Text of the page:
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Reconsidering the Relationship between Inflation and Relative Price Variability

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  • CHI-YOUNG CHOI

Abstract

It has long been popularly believed that the relationship between inflation and relative price variability (RPV) is positive and stable. Using disaggregated CPI data for the United States and Japan, however, this study finds that the relationship is neither linear nor stable over time. The overall relationship is approximately U-shaped around a nonzero threshold inflation rate. RPV therefore changes not with the inflation rate "per se", but with the deviation of inflation from the threshold inflation rate. More importantly, the relationship is by no means stable over time but instead varies significantly in a way that coincides with regime changes of inflation or monetary policy. The relationship was positive during the period of high inflation of the 1970s and the early 1980s, as has been documented by a number of previous studies, whereas it takes a U-shape profile during the Great Moderation. The results are robust to the use of core inflation, which excludes the traditionally volatile prices of food and energy. This paper then presents a modified version of the Calvo-type sticky price model to describe the observed empirical regularities. Simulation experiments show that the modified Calvo model fits the data well, and that the underlying relationship hinges upon the degree of price rigidity, which is systematically related to inflation regime. For countries and periods with low inflation rates, the relationship takes a U-shape as price adjustment is more sticky. In a high-inflation environment, when price setting becomes more flexible, the U-shaped profile vanishes. Copyright (c) 2010 The Ohio State University.

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Bibliographic Info

Article provided by Blackwell Publishing in its journal Journal of Money, Credit and Banking.

Volume (Year): 42 (2010)
Issue (Month): 5 (08)
Pages: 769-798

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Handle: RePEc:mcb:jmoncb:v:42:y:2010:i:5:p:769-798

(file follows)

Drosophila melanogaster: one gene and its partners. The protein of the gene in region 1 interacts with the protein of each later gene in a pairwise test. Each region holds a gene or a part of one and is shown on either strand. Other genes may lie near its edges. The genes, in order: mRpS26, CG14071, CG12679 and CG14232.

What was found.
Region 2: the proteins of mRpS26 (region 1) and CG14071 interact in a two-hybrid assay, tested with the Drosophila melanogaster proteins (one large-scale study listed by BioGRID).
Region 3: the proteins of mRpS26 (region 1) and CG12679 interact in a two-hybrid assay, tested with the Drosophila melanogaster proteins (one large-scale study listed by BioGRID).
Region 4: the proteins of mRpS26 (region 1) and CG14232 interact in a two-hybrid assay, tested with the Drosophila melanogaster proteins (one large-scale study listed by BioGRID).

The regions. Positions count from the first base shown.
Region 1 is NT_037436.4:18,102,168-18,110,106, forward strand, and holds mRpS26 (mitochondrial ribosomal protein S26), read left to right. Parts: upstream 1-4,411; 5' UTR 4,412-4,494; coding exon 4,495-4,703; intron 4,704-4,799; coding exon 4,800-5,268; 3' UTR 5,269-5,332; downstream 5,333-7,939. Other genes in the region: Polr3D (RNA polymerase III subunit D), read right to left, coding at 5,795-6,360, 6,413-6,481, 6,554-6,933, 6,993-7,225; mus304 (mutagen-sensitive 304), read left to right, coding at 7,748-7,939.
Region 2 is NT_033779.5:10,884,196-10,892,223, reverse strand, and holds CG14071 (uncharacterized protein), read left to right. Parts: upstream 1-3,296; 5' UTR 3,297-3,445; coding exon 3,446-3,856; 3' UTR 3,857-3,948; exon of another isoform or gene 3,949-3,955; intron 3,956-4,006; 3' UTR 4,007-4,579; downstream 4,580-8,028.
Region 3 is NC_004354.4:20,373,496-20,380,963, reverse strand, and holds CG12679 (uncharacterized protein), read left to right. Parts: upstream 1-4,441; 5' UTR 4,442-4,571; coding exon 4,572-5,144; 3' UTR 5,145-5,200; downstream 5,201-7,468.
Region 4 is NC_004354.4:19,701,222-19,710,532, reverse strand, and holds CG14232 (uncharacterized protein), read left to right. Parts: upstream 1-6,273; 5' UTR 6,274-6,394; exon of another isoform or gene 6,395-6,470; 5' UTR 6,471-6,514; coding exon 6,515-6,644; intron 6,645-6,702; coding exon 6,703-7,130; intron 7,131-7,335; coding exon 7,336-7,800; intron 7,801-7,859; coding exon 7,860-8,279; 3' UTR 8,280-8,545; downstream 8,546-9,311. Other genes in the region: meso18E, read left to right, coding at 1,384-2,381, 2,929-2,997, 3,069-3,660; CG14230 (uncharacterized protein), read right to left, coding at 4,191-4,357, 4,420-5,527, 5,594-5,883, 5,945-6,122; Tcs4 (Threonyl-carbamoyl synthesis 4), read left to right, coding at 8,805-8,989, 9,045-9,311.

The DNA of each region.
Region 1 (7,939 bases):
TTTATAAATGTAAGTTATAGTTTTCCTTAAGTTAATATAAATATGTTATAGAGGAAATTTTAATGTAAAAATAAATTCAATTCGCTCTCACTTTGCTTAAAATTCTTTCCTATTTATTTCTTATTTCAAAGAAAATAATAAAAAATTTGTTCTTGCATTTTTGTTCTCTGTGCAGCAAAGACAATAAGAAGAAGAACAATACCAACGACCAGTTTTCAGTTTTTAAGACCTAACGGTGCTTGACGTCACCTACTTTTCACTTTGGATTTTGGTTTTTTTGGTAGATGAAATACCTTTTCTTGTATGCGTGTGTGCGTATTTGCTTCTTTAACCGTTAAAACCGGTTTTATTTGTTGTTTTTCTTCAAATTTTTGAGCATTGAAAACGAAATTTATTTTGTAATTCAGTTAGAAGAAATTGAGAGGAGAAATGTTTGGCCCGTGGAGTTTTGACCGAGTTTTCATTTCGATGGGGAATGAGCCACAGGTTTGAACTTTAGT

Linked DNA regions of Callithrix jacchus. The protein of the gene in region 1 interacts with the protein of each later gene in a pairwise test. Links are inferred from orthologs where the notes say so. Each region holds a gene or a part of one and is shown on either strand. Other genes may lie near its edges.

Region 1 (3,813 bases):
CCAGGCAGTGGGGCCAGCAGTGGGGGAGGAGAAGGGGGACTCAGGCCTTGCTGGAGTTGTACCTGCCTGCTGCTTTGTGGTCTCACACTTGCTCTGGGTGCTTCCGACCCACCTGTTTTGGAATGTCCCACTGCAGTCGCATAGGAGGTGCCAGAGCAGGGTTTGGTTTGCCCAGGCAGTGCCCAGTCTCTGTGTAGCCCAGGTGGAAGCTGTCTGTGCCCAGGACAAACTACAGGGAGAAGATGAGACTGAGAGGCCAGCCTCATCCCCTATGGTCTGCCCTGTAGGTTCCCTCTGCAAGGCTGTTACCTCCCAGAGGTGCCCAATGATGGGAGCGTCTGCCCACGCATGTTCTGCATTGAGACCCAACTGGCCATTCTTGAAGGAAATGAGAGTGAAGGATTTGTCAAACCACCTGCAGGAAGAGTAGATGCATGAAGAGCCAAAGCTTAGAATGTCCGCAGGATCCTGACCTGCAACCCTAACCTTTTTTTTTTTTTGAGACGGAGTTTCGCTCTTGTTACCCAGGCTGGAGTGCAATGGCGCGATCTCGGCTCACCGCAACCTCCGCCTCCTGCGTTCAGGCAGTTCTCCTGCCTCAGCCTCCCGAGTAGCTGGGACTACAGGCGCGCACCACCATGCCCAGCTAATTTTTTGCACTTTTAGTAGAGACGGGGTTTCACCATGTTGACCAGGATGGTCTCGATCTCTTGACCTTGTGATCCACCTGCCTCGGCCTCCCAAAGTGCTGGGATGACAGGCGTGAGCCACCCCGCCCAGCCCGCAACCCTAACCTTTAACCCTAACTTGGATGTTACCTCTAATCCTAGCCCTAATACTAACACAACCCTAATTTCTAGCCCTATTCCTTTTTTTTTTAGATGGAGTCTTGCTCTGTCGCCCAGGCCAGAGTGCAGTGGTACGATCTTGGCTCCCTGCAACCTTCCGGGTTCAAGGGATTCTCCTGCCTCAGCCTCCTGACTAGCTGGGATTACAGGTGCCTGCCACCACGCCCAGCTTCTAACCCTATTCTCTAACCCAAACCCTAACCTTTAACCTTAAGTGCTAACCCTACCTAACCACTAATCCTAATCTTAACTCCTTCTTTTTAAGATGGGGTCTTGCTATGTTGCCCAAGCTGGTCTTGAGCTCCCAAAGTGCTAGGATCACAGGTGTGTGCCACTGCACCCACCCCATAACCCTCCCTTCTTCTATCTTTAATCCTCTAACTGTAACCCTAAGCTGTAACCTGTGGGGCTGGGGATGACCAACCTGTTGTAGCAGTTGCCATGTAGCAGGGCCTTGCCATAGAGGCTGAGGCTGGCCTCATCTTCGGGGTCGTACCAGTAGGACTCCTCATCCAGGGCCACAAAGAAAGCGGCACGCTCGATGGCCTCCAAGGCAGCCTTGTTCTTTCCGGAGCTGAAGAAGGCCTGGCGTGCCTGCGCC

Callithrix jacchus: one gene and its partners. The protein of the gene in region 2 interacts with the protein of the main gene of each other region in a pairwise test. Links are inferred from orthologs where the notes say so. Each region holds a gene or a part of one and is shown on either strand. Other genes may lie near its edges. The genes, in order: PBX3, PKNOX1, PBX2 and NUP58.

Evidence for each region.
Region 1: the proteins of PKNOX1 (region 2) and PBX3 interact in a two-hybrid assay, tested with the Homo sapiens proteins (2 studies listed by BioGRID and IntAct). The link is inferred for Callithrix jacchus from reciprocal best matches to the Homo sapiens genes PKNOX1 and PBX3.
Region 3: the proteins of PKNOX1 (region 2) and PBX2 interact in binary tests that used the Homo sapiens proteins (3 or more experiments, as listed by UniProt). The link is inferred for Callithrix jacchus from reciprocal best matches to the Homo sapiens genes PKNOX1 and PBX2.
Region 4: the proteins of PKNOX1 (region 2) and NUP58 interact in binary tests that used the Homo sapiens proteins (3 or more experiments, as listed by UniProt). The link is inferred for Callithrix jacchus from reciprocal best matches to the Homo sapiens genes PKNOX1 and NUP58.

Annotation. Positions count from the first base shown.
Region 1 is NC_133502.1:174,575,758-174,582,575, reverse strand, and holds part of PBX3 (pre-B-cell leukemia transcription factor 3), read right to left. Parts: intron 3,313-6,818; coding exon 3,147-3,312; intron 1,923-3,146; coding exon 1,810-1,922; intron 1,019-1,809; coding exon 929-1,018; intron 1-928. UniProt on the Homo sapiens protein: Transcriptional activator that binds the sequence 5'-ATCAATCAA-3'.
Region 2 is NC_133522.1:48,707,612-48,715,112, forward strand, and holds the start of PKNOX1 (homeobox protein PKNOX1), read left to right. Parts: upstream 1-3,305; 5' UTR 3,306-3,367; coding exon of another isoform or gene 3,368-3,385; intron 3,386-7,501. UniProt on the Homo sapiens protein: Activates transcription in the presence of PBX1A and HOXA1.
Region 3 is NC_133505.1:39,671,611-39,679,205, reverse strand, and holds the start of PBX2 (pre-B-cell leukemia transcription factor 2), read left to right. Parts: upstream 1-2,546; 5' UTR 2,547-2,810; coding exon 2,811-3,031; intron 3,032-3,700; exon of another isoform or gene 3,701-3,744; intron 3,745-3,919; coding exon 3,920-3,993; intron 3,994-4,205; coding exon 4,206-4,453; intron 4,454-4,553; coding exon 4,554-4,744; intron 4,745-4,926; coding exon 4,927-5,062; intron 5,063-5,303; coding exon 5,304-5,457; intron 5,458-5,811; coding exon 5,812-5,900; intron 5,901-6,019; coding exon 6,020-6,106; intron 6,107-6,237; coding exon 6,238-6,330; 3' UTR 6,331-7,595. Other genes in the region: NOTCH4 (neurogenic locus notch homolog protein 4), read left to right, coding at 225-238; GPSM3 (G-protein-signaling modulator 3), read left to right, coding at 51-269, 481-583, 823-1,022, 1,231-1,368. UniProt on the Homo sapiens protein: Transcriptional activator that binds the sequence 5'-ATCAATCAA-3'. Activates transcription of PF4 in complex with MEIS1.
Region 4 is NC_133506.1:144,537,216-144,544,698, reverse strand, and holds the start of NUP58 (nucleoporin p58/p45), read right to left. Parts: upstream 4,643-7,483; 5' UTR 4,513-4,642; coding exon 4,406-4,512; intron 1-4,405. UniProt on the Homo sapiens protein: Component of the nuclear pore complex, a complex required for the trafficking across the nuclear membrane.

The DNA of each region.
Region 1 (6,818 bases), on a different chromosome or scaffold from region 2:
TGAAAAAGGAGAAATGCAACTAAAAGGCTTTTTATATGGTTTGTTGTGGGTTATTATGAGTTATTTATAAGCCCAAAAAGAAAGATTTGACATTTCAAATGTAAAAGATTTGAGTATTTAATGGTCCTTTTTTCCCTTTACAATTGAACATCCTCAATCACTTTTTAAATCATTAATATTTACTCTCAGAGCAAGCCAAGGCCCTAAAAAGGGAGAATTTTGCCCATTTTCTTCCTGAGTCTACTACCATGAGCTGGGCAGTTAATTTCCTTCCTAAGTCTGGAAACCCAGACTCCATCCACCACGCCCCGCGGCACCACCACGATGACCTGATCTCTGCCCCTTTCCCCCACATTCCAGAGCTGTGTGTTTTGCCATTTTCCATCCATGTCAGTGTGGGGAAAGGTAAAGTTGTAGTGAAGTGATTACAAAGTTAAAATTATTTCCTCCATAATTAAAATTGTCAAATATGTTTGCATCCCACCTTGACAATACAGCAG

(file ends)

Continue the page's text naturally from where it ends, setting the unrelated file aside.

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Cited by:
  1. Becker, Sascha S. & Nautz, Dieter, 2012. "Inflation, price dispersion and market integration through the lens of a monetary search model," European Economic Review, Elsevier, vol. 56(3), pages 624-634.
  2. Hiranya K. Nath & Natalie Hegwood, 2012. "Structural Breaks and Relative Price Convergence among U.S. Cities," Working Papers 1204, Sam Houston State University, Department of Economics and International Business.
  3. Tierney, Heather L.R., 2010. "Real-Time Data Revisions and the PCE Measure of Inflation," MPRA Paper 22387, University Library of Munich, Germany, revised Apr 2010.
  4. Choi, Chi-Young & O'Sullivan, Róisín, 2013. "Heterogeneous response of disaggregate inflation to monetary policy regime change: The role of price stickiness," Journal of Economic Dynamics and Control, Elsevier, vol. 37(9), pages 1814-1832.
  5. Mohammad Ali Kafaie & Amir Mohammad Moshref, 2013. "Inflation and Relative Price Dispersion: Evidence for Iran," Iranian Economic Review, Economics faculty of Tehran university, vol. 18(1), pages 93-104, winter.
  6. Ma Caraballo & Tilemahos Efthimiadis, 2012. "Is 2 % the optimal inflation rate for the Euro Area?," International Economics and Economic Policy, Springer, vol. 9(3), pages 235-243, September.
  7. Muhammad Akmal, 2012. "The Relationship between Inflation and Relative Price Variability in Pakistan," Working Papers id:4734, eSocialSciences.
  8. Sascha S. Becker, 2011. "What Drives the Relationship Between Inflation and Price Dispersion? Market Power vs. Price Rigidity," SFB 649 Discussion Papers SFB649DP2011-019, Sonderforschungsbereich 649, Humboldt University, Berlin, Germany.
  9. Rather, Sartaj Rasool & Durai, S. Raja Sethu & Ramachandran, M., 2014. "Inflation and relative price variability: Evidence for India," Journal of Asian Economics, Elsevier, vol. 30(C), pages 32-41.

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